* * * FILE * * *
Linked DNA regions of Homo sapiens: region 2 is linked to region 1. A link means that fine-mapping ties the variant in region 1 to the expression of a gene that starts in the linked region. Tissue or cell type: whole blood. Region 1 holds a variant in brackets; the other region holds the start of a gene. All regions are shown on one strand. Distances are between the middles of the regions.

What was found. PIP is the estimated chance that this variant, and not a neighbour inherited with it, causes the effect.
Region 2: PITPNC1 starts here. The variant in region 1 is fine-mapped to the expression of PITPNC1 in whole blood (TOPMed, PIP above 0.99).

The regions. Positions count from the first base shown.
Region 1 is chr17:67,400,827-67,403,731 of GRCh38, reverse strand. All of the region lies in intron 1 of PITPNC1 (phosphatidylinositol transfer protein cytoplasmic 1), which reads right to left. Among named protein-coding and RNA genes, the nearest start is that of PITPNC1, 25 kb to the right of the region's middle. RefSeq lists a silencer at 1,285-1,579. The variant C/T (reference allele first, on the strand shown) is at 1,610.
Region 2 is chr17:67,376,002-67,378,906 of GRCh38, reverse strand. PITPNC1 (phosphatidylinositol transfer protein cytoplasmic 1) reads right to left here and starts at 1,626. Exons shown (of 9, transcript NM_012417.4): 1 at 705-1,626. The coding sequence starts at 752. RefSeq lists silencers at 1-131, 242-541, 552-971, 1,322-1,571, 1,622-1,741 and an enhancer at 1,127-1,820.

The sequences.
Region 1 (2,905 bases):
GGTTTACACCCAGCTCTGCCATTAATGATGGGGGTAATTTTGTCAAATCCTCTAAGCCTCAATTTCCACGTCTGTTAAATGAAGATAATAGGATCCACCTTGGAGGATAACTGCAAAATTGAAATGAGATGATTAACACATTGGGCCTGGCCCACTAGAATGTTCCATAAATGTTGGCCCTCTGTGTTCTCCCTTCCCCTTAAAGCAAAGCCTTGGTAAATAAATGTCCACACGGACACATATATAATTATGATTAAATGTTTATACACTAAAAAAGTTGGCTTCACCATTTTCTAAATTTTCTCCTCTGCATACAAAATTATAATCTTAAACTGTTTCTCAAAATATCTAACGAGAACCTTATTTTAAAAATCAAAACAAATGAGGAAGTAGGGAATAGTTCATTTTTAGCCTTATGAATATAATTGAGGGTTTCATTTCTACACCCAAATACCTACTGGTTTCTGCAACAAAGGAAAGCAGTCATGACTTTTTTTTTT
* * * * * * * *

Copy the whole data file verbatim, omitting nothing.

Linked DNA regions of Homo sapiens: region 2 is linked to region 1. A link means that fine-mapping ties the variant in region 1 to the expression of a gene that starts in the linked region. Tissue or cell type: whole blood. Region 1 holds a variant in brackets; the other region holds the start of a gene. All regions are shown on one strand. Distances are between the middles of the regions.

What was found. PIP is the estimated chance that this variant, and not a neighbour inherited with it, causes the effect.
Region 2: PITPNC1 starts here. The variant in region 1 is fine-mapped to the expression of PITPNC1 in whole blood (TOPMed, PIP above 0.99).

The regions. Positions count from the first base shown.
Region 1 is chr17:67,400,827-67,403,731 of GRCh38, reverse strand. All of the region lies in intron 1 of PITPNC1 (phosphatidylinositol transfer protein cytoplasmic 1), which reads right to left. Among named protein-coding and RNA genes, the nearest start is that of PITPNC1, 25 kb to the right of the region's middle. RefSeq lists a silencer at 1,285-1,579. The variant C/T (reference allele first, on the strand shown) is at 1,610.
Region 2 is chr17:67,376,002-67,378,906 of GRCh38, reverse strand. PITPNC1 (phosphatidylinositol transfer protein cytoplasmic 1) reads right to left here and starts at 1,626. Exons shown (of 9, transcript NM_012417.4): 1 at 705-1,626. The coding sequence starts at 752. RefSeq lists silencers at 1-131, 242-541, 552-971, 1,322-1,571, 1,622-1,741 and an enhancer at 1,127-1,820.

The sequences.
Region 1 (2,905 bases):
GGTTTACACCCAGCTCTGCCATTAATGATGGGGGTAATTTTGTCAAATCCTCTAAGCCTCAATTTCCACGTCTGTTAAATGAAGATAATAGGATCCACCTTGGAGGATAACTGCAAAATTGAAATGAGATGATTAACACATTGGGCCTGGCCCACTAGAATGTTCCATAAATGTTGGCCCTCTGTGTTCTCCCTTCCCCTTAAAGCAAAGCCTTGGTAAATAAATGTCCACACGGACACATATATAATTATGATTAAATGTTTATACACTAAAAAAGTTGGCTTCACCATTTTCTAAATTTTCTCCTCTGCATACAAAATTATAATCTTAAACTGTTTCTCAAAATATCTAACGAGAACCTTATTTTAAAAATCAAAACAAATGAGGAAGTAGGGAATAGTTCATTTTTAGCCTTATGAATATAATTGAGGGTTTCATTTCTACACCCAAATACCTACTGGTTTCTGCAACAAAGGAAAGCAGTCATGACTTTTTTTTTT